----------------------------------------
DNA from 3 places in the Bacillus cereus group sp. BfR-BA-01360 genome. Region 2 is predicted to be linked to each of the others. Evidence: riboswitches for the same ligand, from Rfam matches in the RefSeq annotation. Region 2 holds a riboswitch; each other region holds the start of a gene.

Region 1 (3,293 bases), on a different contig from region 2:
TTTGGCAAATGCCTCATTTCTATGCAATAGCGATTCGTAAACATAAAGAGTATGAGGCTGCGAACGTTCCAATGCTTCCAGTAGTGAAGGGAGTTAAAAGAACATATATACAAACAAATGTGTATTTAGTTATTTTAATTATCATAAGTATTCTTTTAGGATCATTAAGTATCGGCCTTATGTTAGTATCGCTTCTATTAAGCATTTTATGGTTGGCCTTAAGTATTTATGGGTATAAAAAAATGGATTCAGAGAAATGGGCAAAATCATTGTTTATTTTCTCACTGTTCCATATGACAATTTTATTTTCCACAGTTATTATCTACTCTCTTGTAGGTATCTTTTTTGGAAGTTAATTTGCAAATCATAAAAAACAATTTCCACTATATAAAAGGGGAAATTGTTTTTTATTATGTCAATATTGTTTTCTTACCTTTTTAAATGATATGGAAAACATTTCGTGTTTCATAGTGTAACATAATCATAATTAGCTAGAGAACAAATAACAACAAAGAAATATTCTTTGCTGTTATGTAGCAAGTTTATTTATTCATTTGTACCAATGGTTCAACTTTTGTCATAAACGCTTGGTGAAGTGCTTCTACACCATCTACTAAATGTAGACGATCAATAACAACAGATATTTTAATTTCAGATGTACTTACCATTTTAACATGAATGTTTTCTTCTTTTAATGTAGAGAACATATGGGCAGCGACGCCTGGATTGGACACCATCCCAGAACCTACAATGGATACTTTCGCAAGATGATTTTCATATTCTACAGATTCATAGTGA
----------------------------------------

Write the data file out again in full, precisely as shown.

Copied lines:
DNA from 3 places in the Bacillus cereus group sp. BfR-BA-01360 genome. Region 2 is predicted to be linked to each of the others. Evidence: riboswitches for the same ligand, from Rfam matches in the RefSeq annotation. Region 2 holds a riboswitch; each other region holds the start of a gene.

Region 1 (3,293 bases), on a different contig from region 2:
TTTGGCAAATGCCTCATTTCTATGCAATAGCGATTCGTAAACATAAAGAGTATGAGGCTGCGAACGTTCCAATGCTTCCAGTAGTGAAGGGAGTTAAAAGAACATATATACAAACAAATGTGTATTTAGTTATTTTAATTATCATAAGTATTCTTTTAGGATCATTAAGTATCGGCCTTATGTTAGTATCGCTTCTATTAAGCATTTTATGGTTGGCCTTAAGTATTTATGGGTATAAAAAAATGGATTCAGAGAAATGGGCAAAATCATTGTTTATTTTCTCACTGTTCCATATGACAATTTTATTTTCCACAGTTATTATCTACTCTCTTGTAGGTATCTTTTTTGGAAGTTAATTTGCAAATCATAAAAAACAATTTCCACTATATAAAAGGGGAAATTGTTTTTTATTATGTCAATATTGTTTTCTTACCTTTTTAAATGATATGGAAAACATTTCGTGTTTCATAGTGTAACATAATCATAATTAGCTAGAGAACAAATAACAACAAAGAAATATTCTTTGCTGTTATGTAGCAAGTTTATTTATTCATTTGTACCAATGGTTCAACTTTTGTCATAAACGCTTGGTGAAGTGCTTCTACACCATCTACTAAATGTAGACGATCAATAACAACAGATATTTTAATTTCAGATGTACTTACCATTTTAACATGAATGTTTTCTTCTTTTAATGTAGAGAACATATGGGCAGCGACGCCTGGATTGGACACCATCCCAGAACCTACAATGGATACTTTCGCAAGATGATTTTCATATTCTACAGATTCATAGTGA